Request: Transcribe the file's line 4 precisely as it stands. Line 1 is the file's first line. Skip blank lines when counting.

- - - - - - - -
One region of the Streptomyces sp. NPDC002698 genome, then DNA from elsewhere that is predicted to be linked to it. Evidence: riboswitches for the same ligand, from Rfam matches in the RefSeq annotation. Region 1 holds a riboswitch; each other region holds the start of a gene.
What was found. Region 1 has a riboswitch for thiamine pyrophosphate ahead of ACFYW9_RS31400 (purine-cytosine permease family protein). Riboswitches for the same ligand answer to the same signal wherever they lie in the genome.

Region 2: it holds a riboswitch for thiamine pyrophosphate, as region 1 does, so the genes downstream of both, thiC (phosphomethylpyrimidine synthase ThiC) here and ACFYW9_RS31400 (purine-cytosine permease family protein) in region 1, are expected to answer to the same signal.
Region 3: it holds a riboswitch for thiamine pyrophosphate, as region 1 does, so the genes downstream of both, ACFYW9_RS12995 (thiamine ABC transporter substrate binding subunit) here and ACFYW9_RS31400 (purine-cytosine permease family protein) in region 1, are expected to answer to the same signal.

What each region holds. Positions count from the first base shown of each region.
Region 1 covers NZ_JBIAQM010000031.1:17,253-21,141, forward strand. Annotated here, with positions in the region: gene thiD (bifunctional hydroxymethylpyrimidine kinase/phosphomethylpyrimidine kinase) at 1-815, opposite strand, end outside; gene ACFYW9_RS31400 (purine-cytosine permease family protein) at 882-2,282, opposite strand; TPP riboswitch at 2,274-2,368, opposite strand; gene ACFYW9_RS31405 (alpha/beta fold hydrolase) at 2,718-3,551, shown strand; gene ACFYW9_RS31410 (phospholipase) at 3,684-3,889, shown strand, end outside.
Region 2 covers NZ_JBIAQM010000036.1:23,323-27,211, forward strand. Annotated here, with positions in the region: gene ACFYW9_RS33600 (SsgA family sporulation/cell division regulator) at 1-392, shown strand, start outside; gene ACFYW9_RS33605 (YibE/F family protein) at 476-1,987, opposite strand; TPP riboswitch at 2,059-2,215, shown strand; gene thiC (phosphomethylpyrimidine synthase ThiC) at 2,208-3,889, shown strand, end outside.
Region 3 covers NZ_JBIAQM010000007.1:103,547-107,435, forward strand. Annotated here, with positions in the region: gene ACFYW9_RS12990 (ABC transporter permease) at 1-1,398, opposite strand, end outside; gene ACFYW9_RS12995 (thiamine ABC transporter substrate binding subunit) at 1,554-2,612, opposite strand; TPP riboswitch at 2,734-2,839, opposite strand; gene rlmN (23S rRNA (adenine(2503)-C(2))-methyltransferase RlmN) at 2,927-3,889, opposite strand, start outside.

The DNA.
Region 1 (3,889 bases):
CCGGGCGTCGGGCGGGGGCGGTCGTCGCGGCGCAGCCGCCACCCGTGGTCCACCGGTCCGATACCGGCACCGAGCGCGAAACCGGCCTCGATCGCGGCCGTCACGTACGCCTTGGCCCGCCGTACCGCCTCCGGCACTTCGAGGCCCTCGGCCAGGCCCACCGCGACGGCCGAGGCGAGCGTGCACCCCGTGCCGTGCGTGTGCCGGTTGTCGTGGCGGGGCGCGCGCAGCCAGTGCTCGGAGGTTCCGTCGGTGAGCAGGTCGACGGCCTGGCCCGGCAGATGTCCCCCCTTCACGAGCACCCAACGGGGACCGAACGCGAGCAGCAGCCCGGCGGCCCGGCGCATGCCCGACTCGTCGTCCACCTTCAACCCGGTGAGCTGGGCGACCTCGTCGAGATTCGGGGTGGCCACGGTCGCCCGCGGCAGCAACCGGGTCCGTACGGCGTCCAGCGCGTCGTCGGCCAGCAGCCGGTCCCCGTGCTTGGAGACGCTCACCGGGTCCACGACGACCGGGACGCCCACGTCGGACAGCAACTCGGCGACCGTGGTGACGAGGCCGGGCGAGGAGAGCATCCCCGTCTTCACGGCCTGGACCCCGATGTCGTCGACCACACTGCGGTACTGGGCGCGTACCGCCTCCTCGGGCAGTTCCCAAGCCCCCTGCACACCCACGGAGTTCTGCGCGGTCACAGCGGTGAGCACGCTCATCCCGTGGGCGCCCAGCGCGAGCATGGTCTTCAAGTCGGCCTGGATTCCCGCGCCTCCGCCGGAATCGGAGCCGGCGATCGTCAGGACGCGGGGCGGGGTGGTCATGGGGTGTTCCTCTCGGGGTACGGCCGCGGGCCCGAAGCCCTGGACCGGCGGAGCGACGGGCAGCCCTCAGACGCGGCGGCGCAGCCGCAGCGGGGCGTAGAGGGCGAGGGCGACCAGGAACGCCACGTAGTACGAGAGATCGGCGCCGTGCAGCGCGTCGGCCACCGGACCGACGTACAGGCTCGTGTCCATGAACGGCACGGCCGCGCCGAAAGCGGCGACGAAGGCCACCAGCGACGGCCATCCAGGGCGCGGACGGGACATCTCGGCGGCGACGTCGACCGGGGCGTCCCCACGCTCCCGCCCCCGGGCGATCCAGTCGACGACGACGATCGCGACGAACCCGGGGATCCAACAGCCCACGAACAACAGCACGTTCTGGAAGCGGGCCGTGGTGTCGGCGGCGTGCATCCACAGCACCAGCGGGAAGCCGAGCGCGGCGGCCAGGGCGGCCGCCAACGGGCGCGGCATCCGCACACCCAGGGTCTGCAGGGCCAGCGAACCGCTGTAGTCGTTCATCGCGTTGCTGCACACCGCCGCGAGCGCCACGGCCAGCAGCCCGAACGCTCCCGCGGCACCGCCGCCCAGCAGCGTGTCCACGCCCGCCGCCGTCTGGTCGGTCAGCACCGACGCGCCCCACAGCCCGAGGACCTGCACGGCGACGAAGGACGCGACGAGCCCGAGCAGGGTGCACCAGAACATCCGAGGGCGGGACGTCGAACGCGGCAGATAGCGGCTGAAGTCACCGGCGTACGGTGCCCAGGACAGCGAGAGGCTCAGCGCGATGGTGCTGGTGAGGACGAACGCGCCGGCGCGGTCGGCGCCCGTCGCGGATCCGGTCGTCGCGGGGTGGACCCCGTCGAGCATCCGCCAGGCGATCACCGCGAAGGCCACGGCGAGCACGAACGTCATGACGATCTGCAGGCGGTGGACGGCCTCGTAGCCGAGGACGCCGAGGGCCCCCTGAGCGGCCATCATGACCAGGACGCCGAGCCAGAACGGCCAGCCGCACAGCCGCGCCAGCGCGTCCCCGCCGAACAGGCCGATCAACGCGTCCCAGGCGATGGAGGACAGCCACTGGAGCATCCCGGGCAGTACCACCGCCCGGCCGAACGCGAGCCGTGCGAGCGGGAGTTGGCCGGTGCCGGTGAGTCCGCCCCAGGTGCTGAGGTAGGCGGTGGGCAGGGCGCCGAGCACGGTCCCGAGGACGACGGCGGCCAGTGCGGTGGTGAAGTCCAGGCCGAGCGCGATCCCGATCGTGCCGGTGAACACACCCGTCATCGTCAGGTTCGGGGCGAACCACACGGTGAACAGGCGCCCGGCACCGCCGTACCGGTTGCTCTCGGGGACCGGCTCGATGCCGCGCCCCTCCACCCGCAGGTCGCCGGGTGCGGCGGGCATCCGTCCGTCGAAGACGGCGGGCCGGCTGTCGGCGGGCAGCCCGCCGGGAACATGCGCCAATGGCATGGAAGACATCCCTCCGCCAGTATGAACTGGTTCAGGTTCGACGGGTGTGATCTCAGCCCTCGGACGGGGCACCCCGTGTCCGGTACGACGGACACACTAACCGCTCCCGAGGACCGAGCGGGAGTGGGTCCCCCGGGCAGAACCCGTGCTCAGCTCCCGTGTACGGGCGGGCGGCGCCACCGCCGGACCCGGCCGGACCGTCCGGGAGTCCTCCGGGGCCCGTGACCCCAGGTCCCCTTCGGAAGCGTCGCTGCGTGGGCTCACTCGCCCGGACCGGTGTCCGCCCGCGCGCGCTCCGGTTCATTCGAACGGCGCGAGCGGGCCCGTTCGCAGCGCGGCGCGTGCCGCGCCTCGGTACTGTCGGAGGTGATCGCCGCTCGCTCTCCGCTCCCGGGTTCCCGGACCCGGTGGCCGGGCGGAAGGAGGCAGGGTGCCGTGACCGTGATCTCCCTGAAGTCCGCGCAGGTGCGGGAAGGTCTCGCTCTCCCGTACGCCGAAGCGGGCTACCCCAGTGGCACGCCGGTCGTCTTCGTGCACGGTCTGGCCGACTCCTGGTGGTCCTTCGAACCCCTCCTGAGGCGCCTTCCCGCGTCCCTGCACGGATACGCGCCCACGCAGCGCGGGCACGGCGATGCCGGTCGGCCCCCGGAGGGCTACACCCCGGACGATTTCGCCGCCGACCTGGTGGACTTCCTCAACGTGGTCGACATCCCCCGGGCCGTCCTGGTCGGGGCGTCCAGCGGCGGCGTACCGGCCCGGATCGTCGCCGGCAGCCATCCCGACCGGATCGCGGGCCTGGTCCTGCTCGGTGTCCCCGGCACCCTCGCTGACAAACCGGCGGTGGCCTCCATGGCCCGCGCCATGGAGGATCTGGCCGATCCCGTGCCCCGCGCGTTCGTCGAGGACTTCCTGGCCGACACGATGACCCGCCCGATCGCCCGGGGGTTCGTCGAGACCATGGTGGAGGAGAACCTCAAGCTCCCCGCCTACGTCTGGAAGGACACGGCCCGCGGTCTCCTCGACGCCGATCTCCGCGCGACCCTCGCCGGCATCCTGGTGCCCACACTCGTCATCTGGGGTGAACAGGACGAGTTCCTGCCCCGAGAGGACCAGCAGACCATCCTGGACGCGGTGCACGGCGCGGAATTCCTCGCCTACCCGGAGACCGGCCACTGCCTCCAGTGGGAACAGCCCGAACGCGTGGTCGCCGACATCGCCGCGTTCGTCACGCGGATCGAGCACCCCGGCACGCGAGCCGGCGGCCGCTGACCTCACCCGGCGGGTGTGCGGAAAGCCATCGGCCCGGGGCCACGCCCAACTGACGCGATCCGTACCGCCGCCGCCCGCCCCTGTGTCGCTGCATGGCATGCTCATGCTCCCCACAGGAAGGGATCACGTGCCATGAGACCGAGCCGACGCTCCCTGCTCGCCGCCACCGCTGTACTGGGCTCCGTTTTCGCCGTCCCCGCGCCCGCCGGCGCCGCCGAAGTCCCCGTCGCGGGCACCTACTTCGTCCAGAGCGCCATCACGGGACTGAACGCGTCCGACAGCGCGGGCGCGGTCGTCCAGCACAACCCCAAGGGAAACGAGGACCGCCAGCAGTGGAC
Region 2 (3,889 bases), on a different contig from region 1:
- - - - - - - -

Region 3: it holds a riboswitch for thiamine pyrophosphate, as region 1 does, so the genes downstream of both, ACFYW9_RS12995 (thiamine ABC transporter substrate binding subunit) here and ACFYW9_RS31400 (purine-cytosine permease family protein) in region 1, are expected to answer to the same signal.